Engineers – In Praise of More

A joy to behold

Engineers could easily be accused of being as somnolent as their music. After an impressive reinterpretation of early 90’s shoegaze on their self titled 2005 debut, there was nothing. They disappeared until last years follow up ‘Three Fact Fader’, an album recorded soon after the debut but due to internal record label politics the album was subject to a four year delay.

Engineers’ third album is the first with a new line up featuring German electronica whiz Ulrich Schnauss and the difference is abundantly clear. His influence is felt immediately as he washes over Engineers musical magic with his brand of glitchy electronica. ‘In Praise of More’ has them stripping back the density of previous releases, letting in a little warmth and allowing the songs breathe resulting in a broadening of their sound much to their benefit.

Opener ‘What It’s Worth’ sets the pace; ethereal, almost drowsy, the synths enveloping the gentle strumming of guitars and warm backing vocals. ‘Subtober’ picks up the pace slightly with its insistent chugging guitar riffs and bass guitar stabs and ‘Lasvega’ features classic yearning vocals underpinned by melancholic acoustic guitars and more of Schnauss’ gorgeous synth play reminiscent of early Sigur Ros.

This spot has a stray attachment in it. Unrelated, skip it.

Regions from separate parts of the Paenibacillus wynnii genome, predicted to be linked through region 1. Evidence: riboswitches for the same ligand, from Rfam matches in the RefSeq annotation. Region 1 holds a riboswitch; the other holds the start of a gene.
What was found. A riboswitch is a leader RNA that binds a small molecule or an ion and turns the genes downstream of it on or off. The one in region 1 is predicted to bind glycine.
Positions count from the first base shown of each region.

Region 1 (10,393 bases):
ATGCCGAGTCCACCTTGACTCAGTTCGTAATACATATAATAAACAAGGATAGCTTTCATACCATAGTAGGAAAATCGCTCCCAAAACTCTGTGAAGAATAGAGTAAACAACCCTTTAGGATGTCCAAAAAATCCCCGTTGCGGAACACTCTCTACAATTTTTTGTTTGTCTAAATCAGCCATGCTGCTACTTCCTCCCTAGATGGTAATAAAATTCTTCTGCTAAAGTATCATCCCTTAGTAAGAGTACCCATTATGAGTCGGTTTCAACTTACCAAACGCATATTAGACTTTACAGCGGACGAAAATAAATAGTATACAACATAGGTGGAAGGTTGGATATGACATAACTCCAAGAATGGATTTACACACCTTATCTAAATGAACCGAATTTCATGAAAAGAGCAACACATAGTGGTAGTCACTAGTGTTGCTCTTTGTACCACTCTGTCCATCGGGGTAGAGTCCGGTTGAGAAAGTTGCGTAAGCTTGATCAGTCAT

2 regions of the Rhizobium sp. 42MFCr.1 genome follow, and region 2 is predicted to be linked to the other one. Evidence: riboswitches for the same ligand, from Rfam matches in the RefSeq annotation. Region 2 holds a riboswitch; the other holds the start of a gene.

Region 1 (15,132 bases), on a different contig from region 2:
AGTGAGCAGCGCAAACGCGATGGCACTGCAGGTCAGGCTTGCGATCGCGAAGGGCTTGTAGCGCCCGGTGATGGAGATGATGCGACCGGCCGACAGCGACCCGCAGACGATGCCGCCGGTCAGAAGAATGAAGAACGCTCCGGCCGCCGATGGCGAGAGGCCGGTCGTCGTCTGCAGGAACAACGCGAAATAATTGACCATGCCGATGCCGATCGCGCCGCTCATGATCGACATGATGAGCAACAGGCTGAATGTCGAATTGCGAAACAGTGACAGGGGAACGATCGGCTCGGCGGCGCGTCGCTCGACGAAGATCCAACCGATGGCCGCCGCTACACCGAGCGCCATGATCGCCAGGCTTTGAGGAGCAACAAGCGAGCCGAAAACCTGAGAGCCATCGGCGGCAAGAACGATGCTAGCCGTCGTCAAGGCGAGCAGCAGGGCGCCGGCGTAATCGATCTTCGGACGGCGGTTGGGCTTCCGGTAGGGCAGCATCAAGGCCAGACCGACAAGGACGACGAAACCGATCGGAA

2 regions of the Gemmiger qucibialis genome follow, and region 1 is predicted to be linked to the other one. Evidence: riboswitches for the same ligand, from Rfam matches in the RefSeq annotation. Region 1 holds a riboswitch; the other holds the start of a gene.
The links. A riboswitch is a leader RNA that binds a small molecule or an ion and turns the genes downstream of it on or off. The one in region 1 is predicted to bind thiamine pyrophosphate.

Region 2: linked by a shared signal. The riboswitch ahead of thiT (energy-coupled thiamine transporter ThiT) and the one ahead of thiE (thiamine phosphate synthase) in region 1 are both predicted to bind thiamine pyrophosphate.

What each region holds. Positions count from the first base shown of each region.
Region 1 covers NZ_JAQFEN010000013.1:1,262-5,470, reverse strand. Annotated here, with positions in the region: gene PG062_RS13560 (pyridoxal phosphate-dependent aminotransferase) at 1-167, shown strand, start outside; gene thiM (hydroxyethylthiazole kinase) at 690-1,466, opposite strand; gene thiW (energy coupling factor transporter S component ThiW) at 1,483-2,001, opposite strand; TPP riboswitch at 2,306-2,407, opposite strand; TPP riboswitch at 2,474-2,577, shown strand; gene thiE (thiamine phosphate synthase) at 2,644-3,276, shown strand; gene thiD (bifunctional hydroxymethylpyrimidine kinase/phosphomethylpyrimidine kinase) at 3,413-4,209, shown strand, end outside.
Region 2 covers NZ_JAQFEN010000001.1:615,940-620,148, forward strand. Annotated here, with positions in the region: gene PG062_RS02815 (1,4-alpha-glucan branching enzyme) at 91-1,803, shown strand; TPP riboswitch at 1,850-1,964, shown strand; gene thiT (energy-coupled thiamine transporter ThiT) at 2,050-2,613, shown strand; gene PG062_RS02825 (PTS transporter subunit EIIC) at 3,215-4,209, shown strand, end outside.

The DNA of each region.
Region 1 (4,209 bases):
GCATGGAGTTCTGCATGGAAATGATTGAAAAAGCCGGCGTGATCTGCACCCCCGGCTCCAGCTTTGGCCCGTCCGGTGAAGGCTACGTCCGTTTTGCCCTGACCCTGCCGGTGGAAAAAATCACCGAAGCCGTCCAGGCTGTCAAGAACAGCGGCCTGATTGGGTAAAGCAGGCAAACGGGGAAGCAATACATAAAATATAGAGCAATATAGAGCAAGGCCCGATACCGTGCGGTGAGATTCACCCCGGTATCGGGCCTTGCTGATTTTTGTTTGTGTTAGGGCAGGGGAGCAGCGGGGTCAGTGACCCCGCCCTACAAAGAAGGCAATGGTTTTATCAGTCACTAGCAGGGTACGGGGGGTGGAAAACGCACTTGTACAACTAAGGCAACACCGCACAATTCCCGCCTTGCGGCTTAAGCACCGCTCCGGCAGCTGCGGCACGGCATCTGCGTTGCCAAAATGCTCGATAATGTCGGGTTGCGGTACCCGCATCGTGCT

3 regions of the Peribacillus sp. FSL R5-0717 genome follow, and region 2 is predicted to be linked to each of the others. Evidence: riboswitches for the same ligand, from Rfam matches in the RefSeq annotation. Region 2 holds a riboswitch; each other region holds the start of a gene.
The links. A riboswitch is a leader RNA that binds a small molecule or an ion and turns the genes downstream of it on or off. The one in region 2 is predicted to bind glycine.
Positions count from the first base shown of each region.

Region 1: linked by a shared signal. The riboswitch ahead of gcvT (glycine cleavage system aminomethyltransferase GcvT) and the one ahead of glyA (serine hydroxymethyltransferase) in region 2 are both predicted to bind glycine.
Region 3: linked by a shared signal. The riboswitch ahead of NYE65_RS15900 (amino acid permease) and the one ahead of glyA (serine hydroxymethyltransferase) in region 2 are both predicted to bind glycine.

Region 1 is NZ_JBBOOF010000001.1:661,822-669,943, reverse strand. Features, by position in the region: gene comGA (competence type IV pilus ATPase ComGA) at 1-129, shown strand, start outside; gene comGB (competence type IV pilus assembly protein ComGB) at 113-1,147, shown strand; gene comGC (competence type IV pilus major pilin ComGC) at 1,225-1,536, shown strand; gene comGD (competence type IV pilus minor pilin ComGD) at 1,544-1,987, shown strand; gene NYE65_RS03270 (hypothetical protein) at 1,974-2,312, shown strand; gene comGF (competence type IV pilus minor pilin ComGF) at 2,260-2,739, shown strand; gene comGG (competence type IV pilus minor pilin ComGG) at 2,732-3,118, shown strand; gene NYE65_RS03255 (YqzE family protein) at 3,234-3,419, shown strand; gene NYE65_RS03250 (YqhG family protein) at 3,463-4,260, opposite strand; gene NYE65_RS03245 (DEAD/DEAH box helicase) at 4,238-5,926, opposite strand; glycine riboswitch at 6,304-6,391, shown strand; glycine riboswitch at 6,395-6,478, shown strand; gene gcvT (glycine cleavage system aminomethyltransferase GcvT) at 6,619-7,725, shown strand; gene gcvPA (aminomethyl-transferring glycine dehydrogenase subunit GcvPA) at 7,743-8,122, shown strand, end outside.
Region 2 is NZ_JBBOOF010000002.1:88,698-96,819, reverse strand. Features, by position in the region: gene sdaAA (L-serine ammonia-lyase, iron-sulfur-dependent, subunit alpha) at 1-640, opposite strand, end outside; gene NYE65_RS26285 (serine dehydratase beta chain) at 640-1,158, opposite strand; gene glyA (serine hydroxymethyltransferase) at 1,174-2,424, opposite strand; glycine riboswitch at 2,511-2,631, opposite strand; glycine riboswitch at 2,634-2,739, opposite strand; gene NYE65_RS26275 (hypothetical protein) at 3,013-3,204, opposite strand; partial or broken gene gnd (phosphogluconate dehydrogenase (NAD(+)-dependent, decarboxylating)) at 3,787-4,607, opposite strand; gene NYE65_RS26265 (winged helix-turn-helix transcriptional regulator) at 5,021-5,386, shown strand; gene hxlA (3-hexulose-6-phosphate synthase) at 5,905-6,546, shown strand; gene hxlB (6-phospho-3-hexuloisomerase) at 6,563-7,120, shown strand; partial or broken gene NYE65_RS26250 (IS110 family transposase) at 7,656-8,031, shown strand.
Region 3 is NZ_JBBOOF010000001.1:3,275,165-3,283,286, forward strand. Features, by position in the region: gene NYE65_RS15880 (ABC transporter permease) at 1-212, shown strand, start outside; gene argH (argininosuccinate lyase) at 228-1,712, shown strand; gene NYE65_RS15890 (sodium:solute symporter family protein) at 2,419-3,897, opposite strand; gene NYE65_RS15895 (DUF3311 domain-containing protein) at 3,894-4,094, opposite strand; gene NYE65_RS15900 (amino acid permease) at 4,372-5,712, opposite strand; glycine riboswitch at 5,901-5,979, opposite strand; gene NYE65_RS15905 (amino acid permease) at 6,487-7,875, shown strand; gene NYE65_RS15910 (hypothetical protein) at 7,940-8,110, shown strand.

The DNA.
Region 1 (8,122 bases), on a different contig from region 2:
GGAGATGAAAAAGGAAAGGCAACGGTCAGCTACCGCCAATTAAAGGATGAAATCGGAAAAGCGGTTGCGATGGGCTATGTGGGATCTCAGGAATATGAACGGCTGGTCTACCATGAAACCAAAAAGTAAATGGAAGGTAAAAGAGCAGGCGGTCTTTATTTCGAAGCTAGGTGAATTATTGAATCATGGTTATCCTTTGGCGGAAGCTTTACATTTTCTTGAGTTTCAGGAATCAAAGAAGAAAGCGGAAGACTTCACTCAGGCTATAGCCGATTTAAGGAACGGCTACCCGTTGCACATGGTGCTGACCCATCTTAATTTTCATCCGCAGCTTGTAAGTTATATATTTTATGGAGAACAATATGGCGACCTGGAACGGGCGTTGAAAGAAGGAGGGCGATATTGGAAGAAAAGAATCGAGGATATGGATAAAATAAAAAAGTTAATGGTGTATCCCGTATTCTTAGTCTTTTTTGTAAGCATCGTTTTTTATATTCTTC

Best track on offer is ‘To An Evergreen’, a funereal stomper the heart of which is sliced open with mesmerising keyboards lines and icy guitar riffs, like Chapterhouse or Catherine Wheel with the benefit of improved machinery.

And the lyrics? Well, this is shoegaze; do you think anyone has broken down the lyrics to Slowdive’s ‘Souvlaki’ album? Simon Phipps vocals are so far down in the mix, they are incidental, they are another layer of the music, complimenting each other perfectly. It’s not all go-slow down the indie club, the title track and single is a deceptively boisterous rock out replete with techno bleeps culminating in a crescendo of white, but polite, noise showing that they can rock out with the best of them, just not very often.

This is an album damp with tears, slightly shaken by angst and should be given to most UK bands around at the moment to use as an example in making an album that is a joy to behold.


Words by Chris Todd

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